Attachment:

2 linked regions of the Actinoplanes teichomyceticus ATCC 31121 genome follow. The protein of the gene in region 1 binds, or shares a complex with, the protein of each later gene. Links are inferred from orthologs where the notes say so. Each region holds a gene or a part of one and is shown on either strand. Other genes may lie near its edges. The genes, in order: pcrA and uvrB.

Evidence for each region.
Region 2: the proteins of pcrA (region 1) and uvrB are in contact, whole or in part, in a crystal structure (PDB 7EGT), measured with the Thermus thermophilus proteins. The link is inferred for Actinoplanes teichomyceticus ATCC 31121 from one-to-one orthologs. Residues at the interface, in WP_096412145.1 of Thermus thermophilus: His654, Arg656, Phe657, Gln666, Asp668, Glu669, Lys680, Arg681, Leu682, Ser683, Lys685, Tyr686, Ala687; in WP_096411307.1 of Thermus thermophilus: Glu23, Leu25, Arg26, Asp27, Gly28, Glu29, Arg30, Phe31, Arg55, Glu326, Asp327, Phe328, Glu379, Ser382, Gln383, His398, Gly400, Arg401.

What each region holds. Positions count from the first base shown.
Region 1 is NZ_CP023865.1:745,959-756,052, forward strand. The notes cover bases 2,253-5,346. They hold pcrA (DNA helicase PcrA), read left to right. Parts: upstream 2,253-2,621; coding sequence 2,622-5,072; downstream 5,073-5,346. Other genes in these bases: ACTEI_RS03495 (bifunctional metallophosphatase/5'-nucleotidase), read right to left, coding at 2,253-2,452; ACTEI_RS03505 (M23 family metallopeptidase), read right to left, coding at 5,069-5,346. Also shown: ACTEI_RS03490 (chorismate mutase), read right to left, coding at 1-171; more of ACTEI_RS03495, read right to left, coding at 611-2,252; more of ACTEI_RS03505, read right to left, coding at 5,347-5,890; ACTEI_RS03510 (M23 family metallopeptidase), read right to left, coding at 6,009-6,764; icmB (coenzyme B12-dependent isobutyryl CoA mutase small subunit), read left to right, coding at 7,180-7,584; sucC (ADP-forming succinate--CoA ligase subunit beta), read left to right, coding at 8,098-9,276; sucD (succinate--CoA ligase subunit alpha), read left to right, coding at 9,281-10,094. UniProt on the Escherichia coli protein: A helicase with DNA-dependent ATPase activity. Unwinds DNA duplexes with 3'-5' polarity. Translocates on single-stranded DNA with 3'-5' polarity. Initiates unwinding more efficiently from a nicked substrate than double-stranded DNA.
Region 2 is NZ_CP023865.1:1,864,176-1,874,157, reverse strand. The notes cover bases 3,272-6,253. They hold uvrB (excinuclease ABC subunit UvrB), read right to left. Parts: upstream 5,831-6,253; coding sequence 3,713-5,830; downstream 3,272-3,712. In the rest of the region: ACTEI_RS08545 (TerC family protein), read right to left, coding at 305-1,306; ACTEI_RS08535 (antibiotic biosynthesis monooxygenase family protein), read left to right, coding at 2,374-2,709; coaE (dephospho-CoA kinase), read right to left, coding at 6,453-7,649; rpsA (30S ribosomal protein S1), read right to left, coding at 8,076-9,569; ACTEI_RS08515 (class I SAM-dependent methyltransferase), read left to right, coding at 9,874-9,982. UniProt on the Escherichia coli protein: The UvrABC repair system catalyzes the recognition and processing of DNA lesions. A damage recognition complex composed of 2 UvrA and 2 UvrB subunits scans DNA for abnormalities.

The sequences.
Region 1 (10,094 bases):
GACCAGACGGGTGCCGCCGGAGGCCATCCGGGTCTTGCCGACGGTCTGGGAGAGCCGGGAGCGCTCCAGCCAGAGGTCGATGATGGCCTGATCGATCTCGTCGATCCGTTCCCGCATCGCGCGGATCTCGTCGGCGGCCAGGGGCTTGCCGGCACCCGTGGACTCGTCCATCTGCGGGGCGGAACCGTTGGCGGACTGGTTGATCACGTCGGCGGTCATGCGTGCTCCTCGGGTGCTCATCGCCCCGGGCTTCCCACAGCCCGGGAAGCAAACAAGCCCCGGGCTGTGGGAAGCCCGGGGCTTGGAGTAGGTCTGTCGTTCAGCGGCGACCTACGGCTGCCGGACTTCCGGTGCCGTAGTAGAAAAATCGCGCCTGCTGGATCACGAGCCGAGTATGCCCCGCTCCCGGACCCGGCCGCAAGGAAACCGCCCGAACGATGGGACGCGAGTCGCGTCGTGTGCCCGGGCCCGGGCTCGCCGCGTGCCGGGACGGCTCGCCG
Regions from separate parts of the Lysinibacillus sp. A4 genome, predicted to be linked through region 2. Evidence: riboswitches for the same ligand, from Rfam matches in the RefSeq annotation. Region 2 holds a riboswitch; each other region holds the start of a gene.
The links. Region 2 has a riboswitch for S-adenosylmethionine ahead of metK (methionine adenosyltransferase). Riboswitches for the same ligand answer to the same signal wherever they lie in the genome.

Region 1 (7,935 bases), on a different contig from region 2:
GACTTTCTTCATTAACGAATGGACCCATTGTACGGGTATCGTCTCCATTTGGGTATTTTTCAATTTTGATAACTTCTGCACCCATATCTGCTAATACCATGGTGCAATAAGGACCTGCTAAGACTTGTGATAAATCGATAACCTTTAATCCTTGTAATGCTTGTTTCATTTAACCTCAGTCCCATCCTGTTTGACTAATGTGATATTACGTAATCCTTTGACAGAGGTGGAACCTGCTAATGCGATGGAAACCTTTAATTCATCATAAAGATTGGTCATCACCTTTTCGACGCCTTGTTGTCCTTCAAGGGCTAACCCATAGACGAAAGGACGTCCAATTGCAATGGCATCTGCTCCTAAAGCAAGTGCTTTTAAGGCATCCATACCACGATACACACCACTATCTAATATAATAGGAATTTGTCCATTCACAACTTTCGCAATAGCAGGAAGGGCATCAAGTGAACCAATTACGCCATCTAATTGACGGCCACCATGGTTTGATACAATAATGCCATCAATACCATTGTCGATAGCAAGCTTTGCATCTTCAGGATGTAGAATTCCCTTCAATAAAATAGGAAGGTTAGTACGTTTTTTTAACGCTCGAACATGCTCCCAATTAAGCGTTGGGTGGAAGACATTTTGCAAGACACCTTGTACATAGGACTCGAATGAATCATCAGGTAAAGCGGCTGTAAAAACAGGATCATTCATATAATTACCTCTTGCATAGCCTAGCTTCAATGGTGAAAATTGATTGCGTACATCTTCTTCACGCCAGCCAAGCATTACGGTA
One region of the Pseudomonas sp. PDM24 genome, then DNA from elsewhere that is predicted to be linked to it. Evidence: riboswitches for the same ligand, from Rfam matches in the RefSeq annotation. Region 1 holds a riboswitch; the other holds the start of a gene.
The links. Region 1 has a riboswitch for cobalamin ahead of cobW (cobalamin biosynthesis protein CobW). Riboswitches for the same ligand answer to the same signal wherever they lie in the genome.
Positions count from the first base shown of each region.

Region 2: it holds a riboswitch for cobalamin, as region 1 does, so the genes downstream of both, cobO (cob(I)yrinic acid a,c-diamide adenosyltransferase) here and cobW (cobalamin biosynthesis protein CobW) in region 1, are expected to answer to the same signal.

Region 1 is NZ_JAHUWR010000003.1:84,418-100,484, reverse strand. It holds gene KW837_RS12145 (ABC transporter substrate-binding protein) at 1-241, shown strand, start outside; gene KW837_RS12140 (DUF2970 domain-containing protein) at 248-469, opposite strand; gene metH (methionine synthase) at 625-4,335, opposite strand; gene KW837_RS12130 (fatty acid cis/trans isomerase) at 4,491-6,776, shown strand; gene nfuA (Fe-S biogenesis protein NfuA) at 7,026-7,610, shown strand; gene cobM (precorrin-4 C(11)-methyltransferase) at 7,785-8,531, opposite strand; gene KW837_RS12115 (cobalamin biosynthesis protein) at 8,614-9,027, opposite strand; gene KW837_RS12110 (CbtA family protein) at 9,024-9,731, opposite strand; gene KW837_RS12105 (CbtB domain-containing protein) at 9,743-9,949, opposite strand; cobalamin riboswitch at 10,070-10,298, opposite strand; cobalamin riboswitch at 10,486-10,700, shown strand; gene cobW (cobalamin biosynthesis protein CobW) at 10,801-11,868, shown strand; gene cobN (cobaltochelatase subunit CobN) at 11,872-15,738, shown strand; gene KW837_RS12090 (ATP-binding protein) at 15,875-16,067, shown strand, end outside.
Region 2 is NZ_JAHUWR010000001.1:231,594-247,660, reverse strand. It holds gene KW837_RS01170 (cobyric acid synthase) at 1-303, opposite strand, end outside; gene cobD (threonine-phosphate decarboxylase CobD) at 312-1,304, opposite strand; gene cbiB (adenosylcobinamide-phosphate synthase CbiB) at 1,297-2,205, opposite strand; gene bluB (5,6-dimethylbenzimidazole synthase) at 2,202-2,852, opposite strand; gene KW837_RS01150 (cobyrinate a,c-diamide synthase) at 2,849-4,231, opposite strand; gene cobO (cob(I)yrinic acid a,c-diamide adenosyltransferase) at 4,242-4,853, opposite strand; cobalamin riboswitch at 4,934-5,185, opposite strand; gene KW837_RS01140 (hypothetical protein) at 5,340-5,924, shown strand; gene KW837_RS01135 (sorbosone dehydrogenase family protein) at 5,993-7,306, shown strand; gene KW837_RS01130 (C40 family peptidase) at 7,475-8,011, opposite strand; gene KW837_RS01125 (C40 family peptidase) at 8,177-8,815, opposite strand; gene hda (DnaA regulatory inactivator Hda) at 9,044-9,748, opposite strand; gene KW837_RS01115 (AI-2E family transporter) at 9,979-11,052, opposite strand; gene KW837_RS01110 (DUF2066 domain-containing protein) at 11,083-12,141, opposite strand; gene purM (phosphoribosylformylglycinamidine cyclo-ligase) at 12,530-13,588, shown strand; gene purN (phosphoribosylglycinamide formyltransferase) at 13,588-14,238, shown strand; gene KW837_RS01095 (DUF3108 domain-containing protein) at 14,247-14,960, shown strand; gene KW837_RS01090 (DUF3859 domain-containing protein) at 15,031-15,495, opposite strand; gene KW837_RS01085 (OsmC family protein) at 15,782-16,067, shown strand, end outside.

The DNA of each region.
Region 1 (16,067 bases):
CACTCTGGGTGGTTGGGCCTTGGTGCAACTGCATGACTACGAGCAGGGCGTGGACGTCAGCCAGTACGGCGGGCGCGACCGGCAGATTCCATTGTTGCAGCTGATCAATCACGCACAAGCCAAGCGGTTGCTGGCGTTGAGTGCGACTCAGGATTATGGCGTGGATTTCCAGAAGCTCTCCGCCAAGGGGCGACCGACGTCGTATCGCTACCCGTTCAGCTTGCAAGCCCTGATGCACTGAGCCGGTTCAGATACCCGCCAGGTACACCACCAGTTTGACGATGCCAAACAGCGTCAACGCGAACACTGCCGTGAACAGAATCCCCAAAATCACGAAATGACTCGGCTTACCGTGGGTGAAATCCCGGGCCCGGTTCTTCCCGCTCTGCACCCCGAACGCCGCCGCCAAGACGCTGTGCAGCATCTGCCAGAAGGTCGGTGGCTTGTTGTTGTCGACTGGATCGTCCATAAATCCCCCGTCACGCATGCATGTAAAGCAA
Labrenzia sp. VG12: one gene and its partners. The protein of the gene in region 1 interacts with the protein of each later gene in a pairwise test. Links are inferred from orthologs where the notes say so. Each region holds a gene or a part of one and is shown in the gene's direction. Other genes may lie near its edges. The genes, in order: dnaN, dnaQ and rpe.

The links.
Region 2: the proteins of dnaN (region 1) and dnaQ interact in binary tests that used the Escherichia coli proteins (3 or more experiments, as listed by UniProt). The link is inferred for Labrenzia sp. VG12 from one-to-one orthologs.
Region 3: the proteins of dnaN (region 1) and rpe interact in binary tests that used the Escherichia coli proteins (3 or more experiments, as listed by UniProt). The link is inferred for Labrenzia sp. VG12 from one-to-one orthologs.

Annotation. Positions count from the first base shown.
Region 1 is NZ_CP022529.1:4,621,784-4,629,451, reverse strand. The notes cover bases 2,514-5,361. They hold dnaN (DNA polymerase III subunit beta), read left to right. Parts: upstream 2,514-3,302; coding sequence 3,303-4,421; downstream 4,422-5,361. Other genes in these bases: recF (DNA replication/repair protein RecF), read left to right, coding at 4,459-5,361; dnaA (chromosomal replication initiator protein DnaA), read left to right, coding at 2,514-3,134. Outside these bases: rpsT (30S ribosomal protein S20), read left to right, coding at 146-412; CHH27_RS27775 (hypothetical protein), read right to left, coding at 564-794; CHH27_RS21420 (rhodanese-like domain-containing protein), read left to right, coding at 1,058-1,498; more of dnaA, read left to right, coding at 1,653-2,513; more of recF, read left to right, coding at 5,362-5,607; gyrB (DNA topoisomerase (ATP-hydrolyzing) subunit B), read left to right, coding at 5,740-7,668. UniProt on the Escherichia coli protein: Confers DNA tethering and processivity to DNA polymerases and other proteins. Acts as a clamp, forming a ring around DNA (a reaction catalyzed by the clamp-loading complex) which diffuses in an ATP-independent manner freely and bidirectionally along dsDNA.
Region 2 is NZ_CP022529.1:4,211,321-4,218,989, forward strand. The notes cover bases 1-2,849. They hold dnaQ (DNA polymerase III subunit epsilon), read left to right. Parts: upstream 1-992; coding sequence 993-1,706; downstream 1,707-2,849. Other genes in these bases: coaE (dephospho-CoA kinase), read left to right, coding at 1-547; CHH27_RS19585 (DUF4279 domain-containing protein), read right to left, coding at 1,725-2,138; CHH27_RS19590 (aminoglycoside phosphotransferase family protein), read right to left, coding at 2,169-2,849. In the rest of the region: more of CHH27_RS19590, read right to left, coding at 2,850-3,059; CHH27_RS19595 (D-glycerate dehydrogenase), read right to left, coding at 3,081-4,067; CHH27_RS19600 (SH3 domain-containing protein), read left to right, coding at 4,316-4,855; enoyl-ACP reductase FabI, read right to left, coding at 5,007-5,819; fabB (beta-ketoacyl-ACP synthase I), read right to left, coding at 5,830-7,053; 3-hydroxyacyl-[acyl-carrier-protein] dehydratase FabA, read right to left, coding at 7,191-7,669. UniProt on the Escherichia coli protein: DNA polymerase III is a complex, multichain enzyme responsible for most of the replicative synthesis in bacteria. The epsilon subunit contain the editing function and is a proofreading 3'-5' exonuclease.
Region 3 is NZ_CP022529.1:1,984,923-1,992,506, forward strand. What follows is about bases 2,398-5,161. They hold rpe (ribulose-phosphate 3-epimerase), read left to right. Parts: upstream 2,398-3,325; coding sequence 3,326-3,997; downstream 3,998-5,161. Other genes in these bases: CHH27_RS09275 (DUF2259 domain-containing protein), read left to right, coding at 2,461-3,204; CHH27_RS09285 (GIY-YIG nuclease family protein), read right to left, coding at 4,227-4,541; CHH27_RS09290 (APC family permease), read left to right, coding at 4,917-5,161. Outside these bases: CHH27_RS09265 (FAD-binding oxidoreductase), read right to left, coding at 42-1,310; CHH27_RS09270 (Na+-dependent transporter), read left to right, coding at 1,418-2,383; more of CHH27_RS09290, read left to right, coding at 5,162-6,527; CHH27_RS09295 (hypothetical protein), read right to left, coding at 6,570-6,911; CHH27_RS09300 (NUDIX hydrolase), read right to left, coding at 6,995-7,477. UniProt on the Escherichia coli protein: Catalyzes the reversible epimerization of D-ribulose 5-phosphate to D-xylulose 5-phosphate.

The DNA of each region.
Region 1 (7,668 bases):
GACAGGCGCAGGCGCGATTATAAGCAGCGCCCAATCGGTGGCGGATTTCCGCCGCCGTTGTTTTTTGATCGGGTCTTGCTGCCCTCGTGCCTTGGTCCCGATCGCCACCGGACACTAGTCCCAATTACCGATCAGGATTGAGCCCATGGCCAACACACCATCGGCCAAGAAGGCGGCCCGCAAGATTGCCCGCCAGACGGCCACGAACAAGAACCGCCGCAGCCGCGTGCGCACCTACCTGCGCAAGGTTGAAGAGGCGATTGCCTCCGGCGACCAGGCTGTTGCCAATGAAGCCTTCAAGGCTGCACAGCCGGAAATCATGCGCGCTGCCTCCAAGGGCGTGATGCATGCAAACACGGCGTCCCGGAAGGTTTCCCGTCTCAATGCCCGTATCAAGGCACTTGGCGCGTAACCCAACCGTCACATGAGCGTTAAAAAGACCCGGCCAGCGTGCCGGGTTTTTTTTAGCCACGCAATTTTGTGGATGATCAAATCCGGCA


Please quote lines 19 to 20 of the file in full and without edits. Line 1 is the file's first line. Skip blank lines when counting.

Region 2 is NZ_JAHUWR010000001.1:231,594-247,660, reverse strand. It holds gene KW837_RS01170 (cobyric acid synthase) at 1-303, opposite strand, end outside; gene cobD (threonine-phosphate decarboxylase CobD) at 312-1,304, opposite strand; gene cbiB (adenosylcobinamide-phosphate synthase CbiB) at 1,297-2,205, opposite strand; gene bluB (5,6-dimethylbenzimidazole synthase) at 2,202-2,852, opposite strand; gene KW837_RS01150 (cobyrinate a,c-diamide synthase) at 2,849-4,231, opposite strand; gene cobO (cob(I)yrinic acid a,c-diamide adenosyltransferase) at 4,242-4,853, opposite strand; cobalamin riboswitch at 4,934-5,185, opposite strand; gene KW837_RS01140 (hypothetical protein) at 5,340-5,924, shown strand; gene KW837_RS01135 (sorbosone dehydrogenase family protein) at 5,993-7,306, shown strand; gene KW837_RS01130 (C40 family peptidase) at 7,475-8,011, opposite strand; gene KW837_RS01125 (C40 family peptidase) at 8,177-8,815, opposite strand; gene hda (DnaA regulatory inactivator Hda) at 9,044-9,748, opposite strand; gene KW837_RS01115 (AI-2E family transporter) at 9,979-11,052, opposite strand; gene KW837_RS01110 (DUF2066 domain-containing protein) at 11,083-12,141, opposite strand; gene purM (phosphoribosylformylglycinamidine cyclo-ligase) at 12,530-13,588, shown strand; gene purN (phosphoribosylglycinamide formyltransferase) at 13,588-14,238, shown strand; gene KW837_RS01095 (DUF3108 domain-containing protein) at 14,247-14,960, shown strand; gene KW837_RS01090 (DUF3859 domain-containing protein) at 15,031-15,495, opposite strand; gene KW837_RS01085 (OsmC family protein) at 15,782-16,067, shown strand, end outside.

The DNA of each region.